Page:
Tararua Tramping Club

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Trip Reports 2007-04-06-Southern Main Range-Tararuas

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This article was first published in the Tararua Tramper Vol 70 no 4, May 2007

Southern Main Range of the Tararuas

Easter 2007, 6th to 9th April.

The Southern Main Range of the Tararua’s referred to in this report is the section of tops from Bridge Peak North to Junction Knob which can be accessed from Otaki Forks. The trip is a Tararua classic and is featured in Shaun Barnett and Rob Brown’s book ‘Classic Tramping in New Zealand’ in the chapter titled ‘The Tararua Peaks’. The round trip is 46 kilometres and is a comfortable 4 day medium trip. Over the past two years DoC have completed track cutting from Bridge Peak to Anderson Memorial Hut. An uncut section does remain through gentle tussock which accesses the climb to Junction Knob. The descent through tussock and scrub to the bush line from Shoulder Knob has been cut and is clearly marked.

Our party of eight left Otaki Forks on Good Friday morning in calm and clear conditions which remained the same for the entire trip. After a relaxed stop at Field Hut we continued on to Kime. After lunch and a cuppa, a leisurely stroll to Mt Hector was suggested and finally acted upon late in the afternoon. On Field Peak the mist rolled in and covered our destination. As we watched and waited, the local mist obscured other points of interest such as the saddle between Bridge Peak and Boyd Wilson Knob and the spur running north east from the Hector / Field Peak saddle. After a long wait we decided to return to Kime as it was starting to cool down and Hector was still mist covered. As we descended from Field Peak the mist, of course, lifted.

The evening had been crisp and clear and there were small patches of frost on the ground as we left early, 0730 hrs, for Maungahuka Hut. As we descended 300 meters into the first saddle, we could see the complete Main Range - a fantastic sight but it did look a long way. The recently cut scrub around Boyd Wilson Knob, Vossler and Yeates made for very enjoyable travel and no longer a leatherwood massage through the Vossler / Yeates saddle. The cutting has, together with the fine weather, helped many of the mud holes to dry out. From Yeates to McIntosh there is a minor saddle with a few ups and downs. Past McIntosh, the steep country of the Tararua Peaks starts with a rather awkward little rock scramble and once past this point, the steep country starts in earnest. A climb up onto the first of the Tararua Peaks, Tunui, is followed by a rocky descent to the ladder which descends some 25 meters down a near vertical rock face. After the ladder there is a steepish sidle around the headwaters of Whatiuru Stream. The steep terrain continues to the top of the spur to Concertina Knob and from here it is an easy descent to the new Maungahuka Hut. Recent work on the hut appears to have eliminated the water problems which had been reported since the huts opening about a year ago. A new loo is located very close to the hut with what appears to be a septic tank. All the party arrived safely and incident free at the hut.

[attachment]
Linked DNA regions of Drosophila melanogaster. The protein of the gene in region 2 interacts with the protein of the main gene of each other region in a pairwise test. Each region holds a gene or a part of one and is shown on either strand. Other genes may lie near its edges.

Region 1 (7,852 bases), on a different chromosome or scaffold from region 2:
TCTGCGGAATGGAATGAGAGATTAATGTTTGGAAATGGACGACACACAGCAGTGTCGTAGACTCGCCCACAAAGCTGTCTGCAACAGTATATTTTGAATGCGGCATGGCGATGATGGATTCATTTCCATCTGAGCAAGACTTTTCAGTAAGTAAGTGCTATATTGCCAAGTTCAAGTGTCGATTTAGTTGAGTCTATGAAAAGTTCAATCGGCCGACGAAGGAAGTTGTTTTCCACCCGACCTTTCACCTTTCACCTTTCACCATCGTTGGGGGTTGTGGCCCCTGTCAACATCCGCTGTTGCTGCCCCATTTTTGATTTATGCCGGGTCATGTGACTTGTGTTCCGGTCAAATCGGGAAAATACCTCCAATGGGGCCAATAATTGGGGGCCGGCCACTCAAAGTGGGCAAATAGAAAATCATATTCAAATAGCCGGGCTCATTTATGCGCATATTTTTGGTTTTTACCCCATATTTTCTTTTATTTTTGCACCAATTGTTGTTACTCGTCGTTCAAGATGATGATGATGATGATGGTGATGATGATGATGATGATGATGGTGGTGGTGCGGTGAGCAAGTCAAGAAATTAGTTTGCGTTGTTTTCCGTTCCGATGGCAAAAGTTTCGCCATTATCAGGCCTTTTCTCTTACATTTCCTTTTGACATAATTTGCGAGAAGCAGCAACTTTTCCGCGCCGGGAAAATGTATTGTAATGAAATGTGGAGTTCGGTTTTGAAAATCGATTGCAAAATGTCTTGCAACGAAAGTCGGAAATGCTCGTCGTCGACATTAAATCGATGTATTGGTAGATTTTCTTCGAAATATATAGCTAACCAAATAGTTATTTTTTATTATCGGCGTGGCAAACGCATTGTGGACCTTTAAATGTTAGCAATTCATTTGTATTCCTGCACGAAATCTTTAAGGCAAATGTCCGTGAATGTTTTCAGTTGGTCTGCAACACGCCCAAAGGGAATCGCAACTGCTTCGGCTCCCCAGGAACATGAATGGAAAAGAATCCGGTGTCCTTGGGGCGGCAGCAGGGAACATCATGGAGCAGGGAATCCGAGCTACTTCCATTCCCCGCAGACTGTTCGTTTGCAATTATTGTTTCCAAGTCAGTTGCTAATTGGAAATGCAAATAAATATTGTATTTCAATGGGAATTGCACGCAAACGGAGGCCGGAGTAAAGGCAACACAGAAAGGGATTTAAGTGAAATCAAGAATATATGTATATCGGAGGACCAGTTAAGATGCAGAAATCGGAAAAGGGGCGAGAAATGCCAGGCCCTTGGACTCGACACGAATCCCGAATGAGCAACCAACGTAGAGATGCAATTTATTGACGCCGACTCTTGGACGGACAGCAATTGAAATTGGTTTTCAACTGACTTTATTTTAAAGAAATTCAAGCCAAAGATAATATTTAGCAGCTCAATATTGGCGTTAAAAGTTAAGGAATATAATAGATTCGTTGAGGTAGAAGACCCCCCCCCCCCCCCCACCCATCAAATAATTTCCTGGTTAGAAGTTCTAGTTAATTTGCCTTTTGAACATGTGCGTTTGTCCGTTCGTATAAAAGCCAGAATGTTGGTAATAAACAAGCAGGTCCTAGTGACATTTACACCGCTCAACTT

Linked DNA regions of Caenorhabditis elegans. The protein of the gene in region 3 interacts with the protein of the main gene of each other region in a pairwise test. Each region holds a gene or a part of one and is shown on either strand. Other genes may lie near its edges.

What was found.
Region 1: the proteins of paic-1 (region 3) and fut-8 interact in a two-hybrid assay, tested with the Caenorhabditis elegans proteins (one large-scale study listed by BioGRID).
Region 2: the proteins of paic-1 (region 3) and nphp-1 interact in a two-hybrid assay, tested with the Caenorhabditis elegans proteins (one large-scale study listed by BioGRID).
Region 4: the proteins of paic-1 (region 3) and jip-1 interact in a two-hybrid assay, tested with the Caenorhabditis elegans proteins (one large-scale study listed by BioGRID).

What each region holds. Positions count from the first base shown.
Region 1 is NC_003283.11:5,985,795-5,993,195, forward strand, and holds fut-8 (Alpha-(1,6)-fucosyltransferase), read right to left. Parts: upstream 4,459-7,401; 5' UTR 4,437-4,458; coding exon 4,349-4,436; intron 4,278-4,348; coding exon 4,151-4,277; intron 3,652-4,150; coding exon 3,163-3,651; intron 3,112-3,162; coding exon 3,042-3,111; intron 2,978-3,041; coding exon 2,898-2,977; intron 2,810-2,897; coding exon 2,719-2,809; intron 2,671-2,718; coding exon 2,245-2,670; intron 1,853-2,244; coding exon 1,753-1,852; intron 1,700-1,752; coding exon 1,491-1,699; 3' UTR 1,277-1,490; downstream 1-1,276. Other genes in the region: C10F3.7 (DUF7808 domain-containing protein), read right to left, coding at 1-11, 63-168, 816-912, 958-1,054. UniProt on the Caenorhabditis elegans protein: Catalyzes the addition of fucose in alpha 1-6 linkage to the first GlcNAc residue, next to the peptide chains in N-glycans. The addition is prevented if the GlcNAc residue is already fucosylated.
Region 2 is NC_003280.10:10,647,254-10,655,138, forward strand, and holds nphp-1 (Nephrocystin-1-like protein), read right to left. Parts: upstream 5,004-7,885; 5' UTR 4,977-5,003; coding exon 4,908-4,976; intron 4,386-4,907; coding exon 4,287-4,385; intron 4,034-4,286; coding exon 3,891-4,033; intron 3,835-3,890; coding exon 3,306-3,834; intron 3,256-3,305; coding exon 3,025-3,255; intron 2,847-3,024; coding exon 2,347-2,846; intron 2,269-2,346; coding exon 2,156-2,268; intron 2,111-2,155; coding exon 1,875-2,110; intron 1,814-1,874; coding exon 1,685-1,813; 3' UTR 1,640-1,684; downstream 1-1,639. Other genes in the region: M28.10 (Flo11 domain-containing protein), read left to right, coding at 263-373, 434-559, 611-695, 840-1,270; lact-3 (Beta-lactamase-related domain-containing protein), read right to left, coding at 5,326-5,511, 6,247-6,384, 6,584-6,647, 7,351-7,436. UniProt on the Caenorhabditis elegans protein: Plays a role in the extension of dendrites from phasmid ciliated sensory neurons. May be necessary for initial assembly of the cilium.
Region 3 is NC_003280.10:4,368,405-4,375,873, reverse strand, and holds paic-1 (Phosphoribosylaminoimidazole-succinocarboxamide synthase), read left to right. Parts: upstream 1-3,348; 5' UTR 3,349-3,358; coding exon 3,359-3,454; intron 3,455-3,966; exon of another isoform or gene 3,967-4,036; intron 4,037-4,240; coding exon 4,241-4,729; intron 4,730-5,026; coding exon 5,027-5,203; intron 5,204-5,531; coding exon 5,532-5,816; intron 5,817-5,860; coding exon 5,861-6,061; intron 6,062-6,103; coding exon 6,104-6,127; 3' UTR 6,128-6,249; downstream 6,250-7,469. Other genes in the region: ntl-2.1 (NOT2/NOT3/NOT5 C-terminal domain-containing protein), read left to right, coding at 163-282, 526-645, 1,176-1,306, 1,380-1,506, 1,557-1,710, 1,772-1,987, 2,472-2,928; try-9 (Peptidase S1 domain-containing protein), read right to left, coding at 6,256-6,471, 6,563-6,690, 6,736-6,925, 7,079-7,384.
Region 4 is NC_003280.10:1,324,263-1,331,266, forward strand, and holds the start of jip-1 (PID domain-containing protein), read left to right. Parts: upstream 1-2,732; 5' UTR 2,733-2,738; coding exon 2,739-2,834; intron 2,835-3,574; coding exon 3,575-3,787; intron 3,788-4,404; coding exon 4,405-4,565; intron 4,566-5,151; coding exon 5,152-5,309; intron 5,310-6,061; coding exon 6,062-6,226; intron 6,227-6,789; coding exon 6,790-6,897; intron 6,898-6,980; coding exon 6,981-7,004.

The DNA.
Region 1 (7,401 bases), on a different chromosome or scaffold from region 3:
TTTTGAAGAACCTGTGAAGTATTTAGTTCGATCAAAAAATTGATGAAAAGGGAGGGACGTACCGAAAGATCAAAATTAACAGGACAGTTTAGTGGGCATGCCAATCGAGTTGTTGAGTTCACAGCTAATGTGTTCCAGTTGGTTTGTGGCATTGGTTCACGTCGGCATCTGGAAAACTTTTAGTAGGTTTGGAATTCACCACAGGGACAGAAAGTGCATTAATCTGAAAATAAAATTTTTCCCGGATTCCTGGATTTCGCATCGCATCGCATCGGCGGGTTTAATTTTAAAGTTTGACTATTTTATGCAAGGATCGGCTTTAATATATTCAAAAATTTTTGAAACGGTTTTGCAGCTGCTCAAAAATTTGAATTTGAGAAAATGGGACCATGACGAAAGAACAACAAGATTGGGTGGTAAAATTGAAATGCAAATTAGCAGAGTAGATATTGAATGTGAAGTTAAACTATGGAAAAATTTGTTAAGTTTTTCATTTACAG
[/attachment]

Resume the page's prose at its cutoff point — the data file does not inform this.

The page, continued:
Being a party of eight, staying at Anderson Memorial Hut was not a very sensible or considerate option so that meant a longish Sunday through to Waitewaewae Hut. We were able to spend the afternoon looking at the route for the next day, photographing the Tararua Peaks and generally chatting about the local geography before the late afternoon mist descended.

A long day meant an early start so we were on the way by 0700 hrs and all on the summit of Aokaparangi by 0930 hrs. After the Tararua Peaks, the rock scrambles around Simpson, Wright and Aokaparangi, while still needing care, were all taken in our stride. The section of bush between Kahiwiroa and Anderson Memorial Hut seemed far shorter than usual but still the hut was a welcome sight. After lunch we splashed our way through the muddy tussock and on to Junction Knob which was a bit misty, as was the distant Mt Crawford. As we descended into the saddle between Junction Knob and Shoulder Knob we were once again in clear conditions. After regrouping above the bush line, we started the long descent to the Otaki River and we all arrived at Waitewaewae Hut just in time to get a bunk before a party of 8 or 9 arrived from Otaki Forks.

On leaving the hut on Monday morning there was some valley mist which soon burnt off and another clear calm day resulted. The Waitewaewae track is in good condition apart from a sidle around the top of a slip above Waitatapia Stream at S26 994350 which needs care. We found a way around this which goes above the slip and after descending a short distance through scrub, rejoins the track below the top of the slip. Once back on the track we were soon at the car park, ending a great trip in the best weather that the Tararuas could have provided.

Party members
Paul Bruce, Russell Cook, Chris Everet, Ken Fraser,

Don McMaster, Stan Makowhia, Tim Stone and Dave Reynolds (scribe)

Category: Weekend Tararua

Page last modified on 2007 May 11 00:08

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